A year and a half ago, we sat in a fancy restaurant in downtown Atlanta, grabbing a late dinner and jabbering excitedly about the sights and sounds of our first national conference. in-Training was barely a few hours old, little more than a few notes hastily scribbled on napkins. We joked that one day we would host our own conference, with medical students all over the country flying in to discuss shared experiences in medical education and …

Happy Birthday, in-Training! A One-Year Update from the Editors-in-Chief

As we traveled back to Albany from our presentation at the American Association for Medical Colleges (AAMC) regional meeting in foggy Atlantic City, we reflected on our past year with in-Training in this update, the ceremonial 100th article on in-training.org. Just two weeks ago, on April 5, we celebrated our first birthday. One year since our official founding  and 99 articles, 7,500 unique visitors and 65,000 pageviews later, in-Training has grown leaps and bounds, from a skeleton …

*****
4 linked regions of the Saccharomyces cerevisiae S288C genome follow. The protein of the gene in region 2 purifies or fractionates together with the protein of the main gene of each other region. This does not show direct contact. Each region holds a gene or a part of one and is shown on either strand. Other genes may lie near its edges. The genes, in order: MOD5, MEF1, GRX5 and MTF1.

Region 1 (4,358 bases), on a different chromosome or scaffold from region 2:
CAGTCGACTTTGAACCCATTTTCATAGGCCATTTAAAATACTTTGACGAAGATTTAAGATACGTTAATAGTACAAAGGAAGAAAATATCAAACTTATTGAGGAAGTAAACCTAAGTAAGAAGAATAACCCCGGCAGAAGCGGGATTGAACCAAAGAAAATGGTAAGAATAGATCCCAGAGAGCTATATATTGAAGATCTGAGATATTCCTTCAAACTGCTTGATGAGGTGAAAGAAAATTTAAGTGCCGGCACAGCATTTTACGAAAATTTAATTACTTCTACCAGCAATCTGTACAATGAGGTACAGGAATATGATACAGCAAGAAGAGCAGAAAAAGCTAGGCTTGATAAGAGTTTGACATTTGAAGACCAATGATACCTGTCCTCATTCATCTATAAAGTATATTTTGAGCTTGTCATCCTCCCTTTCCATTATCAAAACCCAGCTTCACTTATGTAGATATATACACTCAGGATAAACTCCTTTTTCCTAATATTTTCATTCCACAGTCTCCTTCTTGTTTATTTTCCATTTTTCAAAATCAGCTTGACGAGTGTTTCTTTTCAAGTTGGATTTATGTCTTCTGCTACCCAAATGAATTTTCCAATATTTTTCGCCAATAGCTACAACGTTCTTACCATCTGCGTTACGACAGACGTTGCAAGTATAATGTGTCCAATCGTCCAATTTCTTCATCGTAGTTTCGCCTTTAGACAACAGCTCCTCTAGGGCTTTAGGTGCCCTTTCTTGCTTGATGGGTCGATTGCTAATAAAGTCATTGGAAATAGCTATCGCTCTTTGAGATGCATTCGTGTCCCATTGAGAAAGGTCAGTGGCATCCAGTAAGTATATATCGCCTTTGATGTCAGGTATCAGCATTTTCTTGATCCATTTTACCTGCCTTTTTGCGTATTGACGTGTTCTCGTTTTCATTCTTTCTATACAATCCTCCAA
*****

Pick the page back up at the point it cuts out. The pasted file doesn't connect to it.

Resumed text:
About the Editors-in-Chief: Aleena Paul

My name is Aleena Paul, and I am a member of the Albany Medical College Class of 2016. I graduated from Union College in Schenectady, NY, with an interdisciplinary major in biology and sociology, and am currently completing my MBA in Healthcare Management from Union Graduate College. During my time at Union, I developed my enthusiasm for journalism while serving as the managing editor of the college’s official newspaper, the Concordiensis, and as editor-in-chief of the sociology department’s Newsletter. I enter the medical field with special interests in bioethics, women’s health, and addressing the medical needs of our underserved communities.